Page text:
As this is a pretty new implementation of the game, it is constantly in development with ...
W1 should be N11, then black dies, I'd claim from memory.
W1 at R13 is probably not a complete disaster in itself, but O12 should then be O11, or maybe P10 should be O10. That would force black to capture and white would at least build some influence -- not thickness, as she can't protect all cuts.
Even before that, white should probably descend at T13 and ...
AlphaGo relies heavily on Monte-Carlo Tree Search (MCTS), which is a form of decision making that utilizes random choices as an analog for creativity. Specifically, it allows the algorithm to "think" beyond the bounds of it's rational evaluation procedures. (The random choices are subsequently analyzed and weighted in order to determine which random ...
State of the art AIs are beating humans, but require more processing power is available on your phone. Here are some good background stories regarding the state of the art:
Chess AIs do really well even with modest ...
The accepted answer in your linked question is still valid: ELF (the Facebook go bot, account name "ELF") or variants of LeelaZero play on the Kiseido Go Server (usually bots have "LeelaZero" or "LZ" in their names). You can find a list of these bots in the room "Computer Go" (Menu "Rooms" > Room List > Social > Computer Go)
The Computer Go Server1 is currently a very active test bed for bots. The Computer Go page at Sensei’s Library refers, under Competitions, to various competitions including the Computer Go Server, with its own page at Sensei’s Library, which gives the URL1. On that site, you will find daily updated tables of bots for 9×9, 13×13 and 19×19, These refer to the ...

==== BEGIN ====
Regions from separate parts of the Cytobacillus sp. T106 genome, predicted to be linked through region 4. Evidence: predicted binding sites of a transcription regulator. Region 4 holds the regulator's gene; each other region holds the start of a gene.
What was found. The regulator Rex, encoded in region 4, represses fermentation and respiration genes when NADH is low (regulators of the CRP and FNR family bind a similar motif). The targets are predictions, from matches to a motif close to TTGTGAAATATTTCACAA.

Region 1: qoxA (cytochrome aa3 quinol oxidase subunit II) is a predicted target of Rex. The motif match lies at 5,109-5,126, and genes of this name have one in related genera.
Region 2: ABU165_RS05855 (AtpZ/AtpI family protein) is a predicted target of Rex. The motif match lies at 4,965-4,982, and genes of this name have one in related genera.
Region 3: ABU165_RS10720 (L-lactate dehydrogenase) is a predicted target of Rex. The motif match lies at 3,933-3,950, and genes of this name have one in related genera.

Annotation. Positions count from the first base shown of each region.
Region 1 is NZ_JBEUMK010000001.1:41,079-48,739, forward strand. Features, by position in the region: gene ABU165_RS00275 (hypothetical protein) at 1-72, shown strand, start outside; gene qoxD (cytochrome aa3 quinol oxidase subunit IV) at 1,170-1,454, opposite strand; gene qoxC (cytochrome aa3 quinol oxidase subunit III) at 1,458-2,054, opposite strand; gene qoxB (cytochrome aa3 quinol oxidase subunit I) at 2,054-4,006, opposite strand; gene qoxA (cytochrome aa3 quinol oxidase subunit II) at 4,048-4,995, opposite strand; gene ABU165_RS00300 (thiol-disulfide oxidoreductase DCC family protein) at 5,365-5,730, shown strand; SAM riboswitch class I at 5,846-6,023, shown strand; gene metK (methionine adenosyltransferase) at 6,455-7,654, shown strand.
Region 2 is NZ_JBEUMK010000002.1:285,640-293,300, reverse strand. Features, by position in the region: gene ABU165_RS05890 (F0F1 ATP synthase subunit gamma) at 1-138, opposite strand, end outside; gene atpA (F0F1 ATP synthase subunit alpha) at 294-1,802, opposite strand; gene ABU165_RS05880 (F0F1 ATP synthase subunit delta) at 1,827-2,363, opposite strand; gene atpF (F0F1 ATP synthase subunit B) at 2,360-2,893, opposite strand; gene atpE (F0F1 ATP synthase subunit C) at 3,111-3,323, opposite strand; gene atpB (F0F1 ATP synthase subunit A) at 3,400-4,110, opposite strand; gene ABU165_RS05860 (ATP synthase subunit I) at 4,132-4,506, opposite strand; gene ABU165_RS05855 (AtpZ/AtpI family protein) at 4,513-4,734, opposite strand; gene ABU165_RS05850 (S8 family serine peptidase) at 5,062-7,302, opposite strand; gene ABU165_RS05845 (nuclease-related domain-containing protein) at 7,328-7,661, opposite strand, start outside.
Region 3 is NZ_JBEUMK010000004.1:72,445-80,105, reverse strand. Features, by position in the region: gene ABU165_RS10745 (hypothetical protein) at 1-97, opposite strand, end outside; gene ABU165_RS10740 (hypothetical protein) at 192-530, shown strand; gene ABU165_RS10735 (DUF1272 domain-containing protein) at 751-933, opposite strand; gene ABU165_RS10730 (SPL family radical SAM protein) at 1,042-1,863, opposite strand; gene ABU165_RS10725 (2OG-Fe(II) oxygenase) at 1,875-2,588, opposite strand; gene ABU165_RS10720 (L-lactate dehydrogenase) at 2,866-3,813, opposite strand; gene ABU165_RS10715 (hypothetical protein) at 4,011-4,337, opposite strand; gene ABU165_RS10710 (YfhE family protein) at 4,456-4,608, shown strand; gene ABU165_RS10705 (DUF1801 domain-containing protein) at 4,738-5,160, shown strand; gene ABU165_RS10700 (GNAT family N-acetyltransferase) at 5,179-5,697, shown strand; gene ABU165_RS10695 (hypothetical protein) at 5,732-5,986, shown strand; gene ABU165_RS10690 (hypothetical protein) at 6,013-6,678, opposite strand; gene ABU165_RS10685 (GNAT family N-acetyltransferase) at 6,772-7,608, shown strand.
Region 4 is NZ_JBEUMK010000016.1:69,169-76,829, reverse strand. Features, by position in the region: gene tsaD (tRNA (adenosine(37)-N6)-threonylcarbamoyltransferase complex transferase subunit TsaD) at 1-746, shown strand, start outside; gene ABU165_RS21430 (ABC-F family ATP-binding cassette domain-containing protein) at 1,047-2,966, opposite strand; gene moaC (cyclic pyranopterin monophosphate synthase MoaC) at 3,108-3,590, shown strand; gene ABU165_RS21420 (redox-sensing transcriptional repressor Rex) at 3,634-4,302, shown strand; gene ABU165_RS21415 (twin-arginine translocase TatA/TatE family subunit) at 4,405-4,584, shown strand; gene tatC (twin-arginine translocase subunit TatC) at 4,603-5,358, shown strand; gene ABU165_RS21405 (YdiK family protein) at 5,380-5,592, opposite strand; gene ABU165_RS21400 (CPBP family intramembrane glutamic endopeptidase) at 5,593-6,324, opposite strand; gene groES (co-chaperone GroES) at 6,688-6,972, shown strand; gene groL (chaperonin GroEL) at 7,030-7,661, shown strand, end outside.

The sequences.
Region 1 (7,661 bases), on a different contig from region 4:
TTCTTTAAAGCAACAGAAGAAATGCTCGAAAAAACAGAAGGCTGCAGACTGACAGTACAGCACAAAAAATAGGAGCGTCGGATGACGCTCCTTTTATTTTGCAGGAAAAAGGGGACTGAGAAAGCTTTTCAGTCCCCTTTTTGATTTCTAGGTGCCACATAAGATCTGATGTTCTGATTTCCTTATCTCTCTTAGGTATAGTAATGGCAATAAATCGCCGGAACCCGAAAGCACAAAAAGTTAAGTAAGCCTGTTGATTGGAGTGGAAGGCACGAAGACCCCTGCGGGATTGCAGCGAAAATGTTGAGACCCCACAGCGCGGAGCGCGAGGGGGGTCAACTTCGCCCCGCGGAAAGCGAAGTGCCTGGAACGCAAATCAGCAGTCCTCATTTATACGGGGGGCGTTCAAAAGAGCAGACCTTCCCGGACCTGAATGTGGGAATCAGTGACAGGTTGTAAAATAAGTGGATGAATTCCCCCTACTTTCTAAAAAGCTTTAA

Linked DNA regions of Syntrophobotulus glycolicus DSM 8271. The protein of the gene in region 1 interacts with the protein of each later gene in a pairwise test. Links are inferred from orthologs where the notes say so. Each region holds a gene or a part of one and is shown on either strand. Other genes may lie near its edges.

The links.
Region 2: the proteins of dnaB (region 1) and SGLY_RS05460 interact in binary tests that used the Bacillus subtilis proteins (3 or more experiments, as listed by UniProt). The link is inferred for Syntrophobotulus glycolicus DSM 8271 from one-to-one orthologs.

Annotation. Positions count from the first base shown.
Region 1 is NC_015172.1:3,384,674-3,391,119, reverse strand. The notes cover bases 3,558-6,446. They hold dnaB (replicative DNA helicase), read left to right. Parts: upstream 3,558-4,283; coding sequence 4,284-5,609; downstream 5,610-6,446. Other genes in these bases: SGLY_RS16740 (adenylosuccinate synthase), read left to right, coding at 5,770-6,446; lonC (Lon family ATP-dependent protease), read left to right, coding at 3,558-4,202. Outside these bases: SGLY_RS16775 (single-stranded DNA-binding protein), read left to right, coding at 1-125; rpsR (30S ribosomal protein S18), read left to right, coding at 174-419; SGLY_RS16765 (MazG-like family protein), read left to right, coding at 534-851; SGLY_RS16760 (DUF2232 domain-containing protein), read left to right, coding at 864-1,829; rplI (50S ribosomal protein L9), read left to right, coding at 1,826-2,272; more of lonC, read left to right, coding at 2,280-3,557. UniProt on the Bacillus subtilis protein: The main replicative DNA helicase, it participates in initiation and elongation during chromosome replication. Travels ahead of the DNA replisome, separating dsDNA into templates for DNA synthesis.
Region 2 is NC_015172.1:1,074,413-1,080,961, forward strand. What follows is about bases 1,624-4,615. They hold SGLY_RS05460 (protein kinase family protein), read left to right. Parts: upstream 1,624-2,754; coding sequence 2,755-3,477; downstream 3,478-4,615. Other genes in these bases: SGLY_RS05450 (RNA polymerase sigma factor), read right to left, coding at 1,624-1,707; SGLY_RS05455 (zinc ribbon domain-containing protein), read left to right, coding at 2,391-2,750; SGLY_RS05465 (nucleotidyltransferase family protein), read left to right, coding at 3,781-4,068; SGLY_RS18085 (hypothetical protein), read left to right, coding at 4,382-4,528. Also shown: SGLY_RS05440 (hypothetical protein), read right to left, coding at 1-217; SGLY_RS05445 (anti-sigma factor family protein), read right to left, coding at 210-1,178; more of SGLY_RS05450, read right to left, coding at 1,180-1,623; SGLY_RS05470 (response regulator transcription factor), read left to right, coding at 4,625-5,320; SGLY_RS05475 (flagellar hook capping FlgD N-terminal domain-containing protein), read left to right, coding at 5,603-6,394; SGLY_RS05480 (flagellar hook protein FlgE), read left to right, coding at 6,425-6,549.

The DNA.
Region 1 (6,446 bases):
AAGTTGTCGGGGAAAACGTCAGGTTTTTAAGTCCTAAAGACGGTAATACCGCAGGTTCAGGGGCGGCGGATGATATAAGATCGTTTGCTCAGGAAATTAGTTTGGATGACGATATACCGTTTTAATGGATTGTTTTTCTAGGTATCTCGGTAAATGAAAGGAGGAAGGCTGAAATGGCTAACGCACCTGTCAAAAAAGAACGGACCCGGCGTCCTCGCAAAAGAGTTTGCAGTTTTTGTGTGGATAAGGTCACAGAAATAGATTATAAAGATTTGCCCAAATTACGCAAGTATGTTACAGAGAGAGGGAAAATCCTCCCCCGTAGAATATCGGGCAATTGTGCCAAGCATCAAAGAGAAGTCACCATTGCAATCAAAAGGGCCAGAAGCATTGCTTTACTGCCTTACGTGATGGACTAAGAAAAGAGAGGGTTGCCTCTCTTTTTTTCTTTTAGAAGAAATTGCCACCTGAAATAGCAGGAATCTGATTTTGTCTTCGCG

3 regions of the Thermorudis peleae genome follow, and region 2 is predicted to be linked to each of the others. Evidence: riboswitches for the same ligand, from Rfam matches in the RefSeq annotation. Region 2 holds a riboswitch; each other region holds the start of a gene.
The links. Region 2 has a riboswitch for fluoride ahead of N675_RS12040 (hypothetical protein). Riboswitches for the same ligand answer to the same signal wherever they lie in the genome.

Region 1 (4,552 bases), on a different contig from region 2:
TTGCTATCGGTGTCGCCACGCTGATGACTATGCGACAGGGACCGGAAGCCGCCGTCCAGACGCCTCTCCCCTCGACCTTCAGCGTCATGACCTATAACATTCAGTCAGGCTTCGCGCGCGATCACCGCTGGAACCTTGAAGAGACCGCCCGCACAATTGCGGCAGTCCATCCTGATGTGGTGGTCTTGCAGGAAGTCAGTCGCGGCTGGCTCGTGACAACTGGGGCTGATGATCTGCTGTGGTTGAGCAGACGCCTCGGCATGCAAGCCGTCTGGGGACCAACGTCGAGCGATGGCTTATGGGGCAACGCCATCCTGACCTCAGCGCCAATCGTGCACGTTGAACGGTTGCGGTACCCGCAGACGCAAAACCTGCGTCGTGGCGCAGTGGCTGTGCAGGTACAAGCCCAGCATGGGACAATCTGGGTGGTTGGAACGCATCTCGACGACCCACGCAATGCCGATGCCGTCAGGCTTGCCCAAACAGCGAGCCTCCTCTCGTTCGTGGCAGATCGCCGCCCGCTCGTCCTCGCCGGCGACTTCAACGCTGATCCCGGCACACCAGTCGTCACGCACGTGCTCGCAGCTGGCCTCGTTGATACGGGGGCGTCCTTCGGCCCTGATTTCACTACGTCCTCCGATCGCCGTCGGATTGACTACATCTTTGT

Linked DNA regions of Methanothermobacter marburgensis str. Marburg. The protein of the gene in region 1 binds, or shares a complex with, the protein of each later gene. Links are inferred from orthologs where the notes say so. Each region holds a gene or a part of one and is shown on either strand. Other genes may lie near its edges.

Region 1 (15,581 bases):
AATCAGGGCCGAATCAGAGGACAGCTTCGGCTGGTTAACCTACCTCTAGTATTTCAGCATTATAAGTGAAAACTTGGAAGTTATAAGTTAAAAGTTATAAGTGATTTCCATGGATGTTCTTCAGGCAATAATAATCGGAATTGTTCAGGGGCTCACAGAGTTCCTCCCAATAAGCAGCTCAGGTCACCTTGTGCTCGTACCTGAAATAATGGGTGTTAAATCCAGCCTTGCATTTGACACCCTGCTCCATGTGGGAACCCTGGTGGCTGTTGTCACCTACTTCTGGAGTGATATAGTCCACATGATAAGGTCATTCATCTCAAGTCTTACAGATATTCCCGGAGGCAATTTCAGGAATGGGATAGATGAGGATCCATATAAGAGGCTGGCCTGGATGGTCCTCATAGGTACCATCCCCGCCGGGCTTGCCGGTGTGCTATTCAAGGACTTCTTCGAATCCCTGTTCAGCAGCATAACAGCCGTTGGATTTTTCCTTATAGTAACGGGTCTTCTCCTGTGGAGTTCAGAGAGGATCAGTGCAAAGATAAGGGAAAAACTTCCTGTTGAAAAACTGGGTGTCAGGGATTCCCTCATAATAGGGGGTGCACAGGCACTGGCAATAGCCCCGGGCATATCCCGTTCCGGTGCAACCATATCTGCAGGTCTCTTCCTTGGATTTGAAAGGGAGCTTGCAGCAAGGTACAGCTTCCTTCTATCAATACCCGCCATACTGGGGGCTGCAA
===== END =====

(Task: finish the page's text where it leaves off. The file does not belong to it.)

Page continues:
This generalization of Tic-Tac-Toe is called m,n,k-game. (the goal is to get k in a row on a (m,n) board).
Some known bounds: (source wikipedia)
(5,5,4) is a draw.
(6,6,5) is a draw.
(7,7,5) and (8,8,5) are draws.
(15,15,5) is a win.
(9,6,6) and (7,7,6) are both draws via pairings.
When the goal is 9 or larger (k>=9) the second player can force a ...
AlphaGo plays moves that are "novel," and that is the key to, but not the reason for its success.
The reason that the moves are considered "novel," is that they have been examined and rejected by human players. So then the question is, does Alpha Go's follow up movies (and variations) prove that the moves are sound or not? The almost invariable answer is ...
Some of the strongest programs, like CrazyStone and Zen, have now reached the top 100 on KGS, their current KGS ranking is available on this page.
Sensei's library has a page dedicated to KGS bot rating, including highest rank, historical rating and current rating.
As of March 2016, CrazyStone and Zen19X are KGS 7d, Hira is KGS 5d. According to his author, ...